Granite Peak (elevation 9. The trail begins northwest of the US Forest Service boundary fence. Pronghorn antelope.200 feet.Adventures n 145 Cowboy Country Adventures n On Foot Star Peak The highest point in the Humboldt Range. which . is accessed by a tough four-mile hike from a trailhead off I-80 north of Lovelock. At mile three the trail turns left along the shoulder of Star Peak. passable by high-clearance vehicles. crossing Buffalo Creek. Aspen. views of Bloody Canyon directly to the east and the East Range’s Auld Lang Syne Peak are tremendous. as US 95 heads south back to Winnemucca along the west side of the Santa Rosas. From here.000 feet in four miles. the road. mahogany and wildflowers like yellow violet.834 feet). The Forest Service reports that mountain lions are known to travel in Buffalo Canyon. The last 2½ miles are covered on a somewhat primitive trail heading east toward Paradise Peak. Star Peak (elevation 9. Star Peak. travel 30 miles north of Lovelock to the Humboldt exit. The last half-mile of the trail ascends at a 40% grade to the crest of the range at an elevation of 8. including the 31. The first half of the moderately strenous. Chartered in 1989. willow and cottonwood country. go north on US 95 35 miles to the Buffalo Canyon sign and follow the dirt road for two miles.000-acre Santa Rosa-Paradise Peak Wilderness. then bisects the mountains at Windy Gap before heading west to join US 95. nine-mile round-trip climbs gradually through sagebrush. To reach the trail. Most of the Santa Rosa Range is under the jurisdiction of Humboldt National Forest.732) is the highest point. The hike is also described in Bruce Grubbs’ The Hiker’s Guide to Nevada. The Santa Rosa Mountains The trails of the Santa Rosa Mountains are an easy drive from Winnemucca. From the top. The trailhead appears after three miles. leads due east toward the highest point. To reach the trailhead. but the adventurous hiker can continue straight (east) to the summit. lupine and leopard lilly are common here. the wilderness is located just 35 miles north of Winnemucca and offers one of the best hikes in the area on the Summit Trail. 1994. Falcon Press Publishing. climbing more than 4. The trail is punishing. Nevada 290 runs north from town up the east side of the range through Paradise Valley. turn right and backtrack south 4½ miles to Eldorado Canyon. This makes for a great loop drive.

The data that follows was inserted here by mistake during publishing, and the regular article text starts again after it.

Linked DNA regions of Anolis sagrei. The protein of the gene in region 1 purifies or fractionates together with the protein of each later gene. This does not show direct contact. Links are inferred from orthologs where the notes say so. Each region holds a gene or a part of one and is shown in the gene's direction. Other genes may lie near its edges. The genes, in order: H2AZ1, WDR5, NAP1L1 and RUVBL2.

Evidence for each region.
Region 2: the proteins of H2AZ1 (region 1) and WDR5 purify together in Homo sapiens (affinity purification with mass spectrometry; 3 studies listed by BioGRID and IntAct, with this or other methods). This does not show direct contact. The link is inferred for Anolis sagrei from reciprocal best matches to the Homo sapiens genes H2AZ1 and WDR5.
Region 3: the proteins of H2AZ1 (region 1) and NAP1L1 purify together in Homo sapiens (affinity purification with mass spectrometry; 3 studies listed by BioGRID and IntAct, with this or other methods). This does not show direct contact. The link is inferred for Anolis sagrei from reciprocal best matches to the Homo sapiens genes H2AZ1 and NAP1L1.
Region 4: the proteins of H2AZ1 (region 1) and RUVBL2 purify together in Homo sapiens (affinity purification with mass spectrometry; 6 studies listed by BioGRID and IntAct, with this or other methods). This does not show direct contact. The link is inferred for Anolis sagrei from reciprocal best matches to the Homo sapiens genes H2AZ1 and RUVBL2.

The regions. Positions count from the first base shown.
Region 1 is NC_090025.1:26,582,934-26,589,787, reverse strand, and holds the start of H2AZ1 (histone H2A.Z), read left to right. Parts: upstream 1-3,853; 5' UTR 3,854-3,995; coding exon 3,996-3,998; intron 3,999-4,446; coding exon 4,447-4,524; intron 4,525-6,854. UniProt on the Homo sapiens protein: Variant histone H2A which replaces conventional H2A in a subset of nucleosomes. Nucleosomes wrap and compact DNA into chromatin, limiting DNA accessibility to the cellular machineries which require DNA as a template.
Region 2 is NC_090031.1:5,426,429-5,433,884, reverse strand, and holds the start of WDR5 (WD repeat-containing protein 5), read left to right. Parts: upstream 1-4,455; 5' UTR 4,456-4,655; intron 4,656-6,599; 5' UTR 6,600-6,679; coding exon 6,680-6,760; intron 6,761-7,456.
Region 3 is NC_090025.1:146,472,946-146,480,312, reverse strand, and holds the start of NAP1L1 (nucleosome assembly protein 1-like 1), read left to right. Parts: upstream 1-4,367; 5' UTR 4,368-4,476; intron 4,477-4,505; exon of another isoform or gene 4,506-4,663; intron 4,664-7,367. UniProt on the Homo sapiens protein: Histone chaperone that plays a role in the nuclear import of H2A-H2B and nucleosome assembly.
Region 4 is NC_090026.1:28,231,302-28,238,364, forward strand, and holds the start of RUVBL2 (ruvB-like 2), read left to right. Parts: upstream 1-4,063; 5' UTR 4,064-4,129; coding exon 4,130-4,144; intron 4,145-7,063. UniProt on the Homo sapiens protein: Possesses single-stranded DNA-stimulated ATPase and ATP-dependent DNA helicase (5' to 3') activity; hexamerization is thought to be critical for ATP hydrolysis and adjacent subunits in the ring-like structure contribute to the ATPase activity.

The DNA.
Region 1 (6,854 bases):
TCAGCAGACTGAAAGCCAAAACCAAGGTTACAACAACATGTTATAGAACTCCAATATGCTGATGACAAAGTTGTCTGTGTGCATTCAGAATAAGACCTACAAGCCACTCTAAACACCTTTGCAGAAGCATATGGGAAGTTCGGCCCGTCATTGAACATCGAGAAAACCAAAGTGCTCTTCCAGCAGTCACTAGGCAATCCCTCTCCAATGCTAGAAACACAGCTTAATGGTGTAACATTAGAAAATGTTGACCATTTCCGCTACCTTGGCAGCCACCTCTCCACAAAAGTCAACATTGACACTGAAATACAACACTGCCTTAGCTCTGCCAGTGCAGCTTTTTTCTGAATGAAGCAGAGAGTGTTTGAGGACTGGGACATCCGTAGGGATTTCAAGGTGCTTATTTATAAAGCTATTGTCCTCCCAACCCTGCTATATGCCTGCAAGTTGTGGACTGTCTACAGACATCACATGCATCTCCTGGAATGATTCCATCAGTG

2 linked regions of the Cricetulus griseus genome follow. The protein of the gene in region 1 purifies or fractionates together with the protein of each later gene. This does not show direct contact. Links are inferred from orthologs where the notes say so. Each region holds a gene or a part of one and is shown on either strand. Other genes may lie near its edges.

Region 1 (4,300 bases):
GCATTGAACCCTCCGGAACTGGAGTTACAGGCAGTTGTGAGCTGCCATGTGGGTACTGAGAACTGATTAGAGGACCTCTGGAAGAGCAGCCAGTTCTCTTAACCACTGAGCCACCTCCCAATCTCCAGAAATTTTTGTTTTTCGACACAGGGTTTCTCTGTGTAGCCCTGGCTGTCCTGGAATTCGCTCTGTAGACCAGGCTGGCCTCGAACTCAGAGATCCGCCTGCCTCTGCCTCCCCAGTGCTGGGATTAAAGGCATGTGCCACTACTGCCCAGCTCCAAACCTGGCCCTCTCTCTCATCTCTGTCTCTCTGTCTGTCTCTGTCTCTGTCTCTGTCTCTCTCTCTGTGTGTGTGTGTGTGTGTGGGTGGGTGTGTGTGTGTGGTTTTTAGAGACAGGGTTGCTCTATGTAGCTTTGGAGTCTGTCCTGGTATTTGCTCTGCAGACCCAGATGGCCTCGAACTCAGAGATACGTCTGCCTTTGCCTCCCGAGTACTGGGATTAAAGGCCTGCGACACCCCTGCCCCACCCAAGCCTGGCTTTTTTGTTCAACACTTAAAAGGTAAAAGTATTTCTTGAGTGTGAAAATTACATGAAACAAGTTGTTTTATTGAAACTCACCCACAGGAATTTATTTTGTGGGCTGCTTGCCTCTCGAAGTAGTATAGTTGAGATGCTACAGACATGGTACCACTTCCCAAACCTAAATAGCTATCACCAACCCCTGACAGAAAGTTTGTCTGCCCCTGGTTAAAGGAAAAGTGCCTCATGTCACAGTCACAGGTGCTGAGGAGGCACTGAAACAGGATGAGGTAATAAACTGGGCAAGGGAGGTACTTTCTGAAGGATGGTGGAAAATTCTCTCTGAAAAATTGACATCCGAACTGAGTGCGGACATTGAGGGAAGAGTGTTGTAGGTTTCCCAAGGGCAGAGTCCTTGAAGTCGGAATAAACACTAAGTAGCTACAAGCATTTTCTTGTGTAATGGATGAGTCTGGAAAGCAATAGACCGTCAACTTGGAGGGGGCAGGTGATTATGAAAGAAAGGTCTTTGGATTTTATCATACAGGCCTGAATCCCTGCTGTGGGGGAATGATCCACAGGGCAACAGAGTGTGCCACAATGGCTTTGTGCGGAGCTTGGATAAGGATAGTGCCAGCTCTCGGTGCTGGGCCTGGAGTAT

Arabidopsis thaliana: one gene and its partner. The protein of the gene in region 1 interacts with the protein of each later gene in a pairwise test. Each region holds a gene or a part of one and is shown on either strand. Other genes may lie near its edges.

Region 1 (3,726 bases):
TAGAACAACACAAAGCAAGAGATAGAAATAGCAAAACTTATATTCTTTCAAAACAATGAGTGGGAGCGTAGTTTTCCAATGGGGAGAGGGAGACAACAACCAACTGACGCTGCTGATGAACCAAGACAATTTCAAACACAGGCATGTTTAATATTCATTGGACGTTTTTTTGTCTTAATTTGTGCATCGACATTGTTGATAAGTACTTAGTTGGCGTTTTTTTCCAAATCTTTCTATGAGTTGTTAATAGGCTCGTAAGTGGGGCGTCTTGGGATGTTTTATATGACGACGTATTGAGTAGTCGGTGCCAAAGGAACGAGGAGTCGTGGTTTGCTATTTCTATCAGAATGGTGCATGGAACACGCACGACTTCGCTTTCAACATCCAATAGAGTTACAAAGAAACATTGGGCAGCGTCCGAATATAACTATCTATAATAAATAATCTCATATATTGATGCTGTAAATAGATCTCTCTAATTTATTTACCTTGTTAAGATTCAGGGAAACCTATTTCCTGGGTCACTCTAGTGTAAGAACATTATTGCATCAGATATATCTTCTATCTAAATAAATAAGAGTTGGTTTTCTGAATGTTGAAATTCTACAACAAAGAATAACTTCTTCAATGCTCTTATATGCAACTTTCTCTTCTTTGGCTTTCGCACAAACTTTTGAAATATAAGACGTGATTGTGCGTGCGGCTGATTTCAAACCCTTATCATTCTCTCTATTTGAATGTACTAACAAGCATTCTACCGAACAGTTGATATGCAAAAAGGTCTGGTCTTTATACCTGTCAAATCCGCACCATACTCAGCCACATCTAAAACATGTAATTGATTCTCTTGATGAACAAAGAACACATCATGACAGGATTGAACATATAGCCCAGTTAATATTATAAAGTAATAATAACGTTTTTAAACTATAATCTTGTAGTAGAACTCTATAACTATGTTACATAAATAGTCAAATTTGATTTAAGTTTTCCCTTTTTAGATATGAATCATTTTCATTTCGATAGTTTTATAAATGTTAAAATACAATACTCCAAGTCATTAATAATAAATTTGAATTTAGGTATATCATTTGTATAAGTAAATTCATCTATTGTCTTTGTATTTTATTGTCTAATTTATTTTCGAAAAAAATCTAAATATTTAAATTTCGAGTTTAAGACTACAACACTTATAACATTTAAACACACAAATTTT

A hike to the summit measures 11 miles round-trip.415). then ascends over the ridgeline south of the creek. Drive about 39 miles north of Winnemucca via NV 290 toward the hamlet of Paradise Valley and turn west at the US Forest Service sign for Singas Creek. For a Humboldt National Forest Visitor Map and more information. Wildflowers are in abundance here as the trail continues toward Singas Peak (elevation 9. narrow canyons. including Singas Creek. dipping into Morey Creek Canyon and climbing out.800 feet above sea . Mountain lions. depending on weather conditions. although the weather in this range is know for being unpredictable. eventually reaching a signed junction that points the way into Buffalo Canyon (see above). glacial lakes. This is also a prime locale for wildlife watching.” Elevations range from 6. The Ruby Crest National Recreation Trail begins (or ends) at Roads End campground in Lamoille Canyon. descends toward a watercourse.000 feet on the floor of the Great Basin to 11. the trail passes near no fewer than four glacial lakes and reaches the apex at Wines Peak. The gravel and dirt road runs 5. The trail continues toward the Abel Creek drainage. big horn sheep. The Summit Trail is also accessible from the east side of the Santa Rosas through a number of trailheads. Here the trail turns west and climbs again toward the crest of the range. The Summit Trail is reached by climbing steeply up an old road from the parking lot. The route climbs through the aspen and sagebrush for almost a mile before reaching the Summit Trail.5-minute quad maps of the area include Five Fingers. The trail runs about 35 miles south to Harrison Pass and is open June 15 to September 15. Santa Rosa Peak and Hinkey Summit. where you turn south. High-clearance vehicles are strongly advised for any dirtroad driving. % 702-623-5025. The best time for hiking at higher elevations in the Santa Rosas is June through October.6 miles to a parking area. can be seen on the lower slopes of the mountains. The Ruby Mountains The Ruby Mountains southeast of Elko have been called by many “the poor man’s Alaska. Horses are welcome on these trails. cirque basins. mule deer and the Himalayan snowcock – imported from Asia in the 1960s – all call the Ruby Mountains home.146 n Cowboy Country are actually not part of the antelope family. about one mile south of town. Return the way you came. keeping an eye skyward for golden eagles and red-tailed hawks.387 feet at the summit of Ruby Dome. Traversing the high country of the wettest range in Nevada. Come prepared for anything. Hikers can visit rock peaks. rolling sage-covered hills and steep. USGS 7. contact the US Forest Service Santa Rosa District in Winnemucca. more than 10.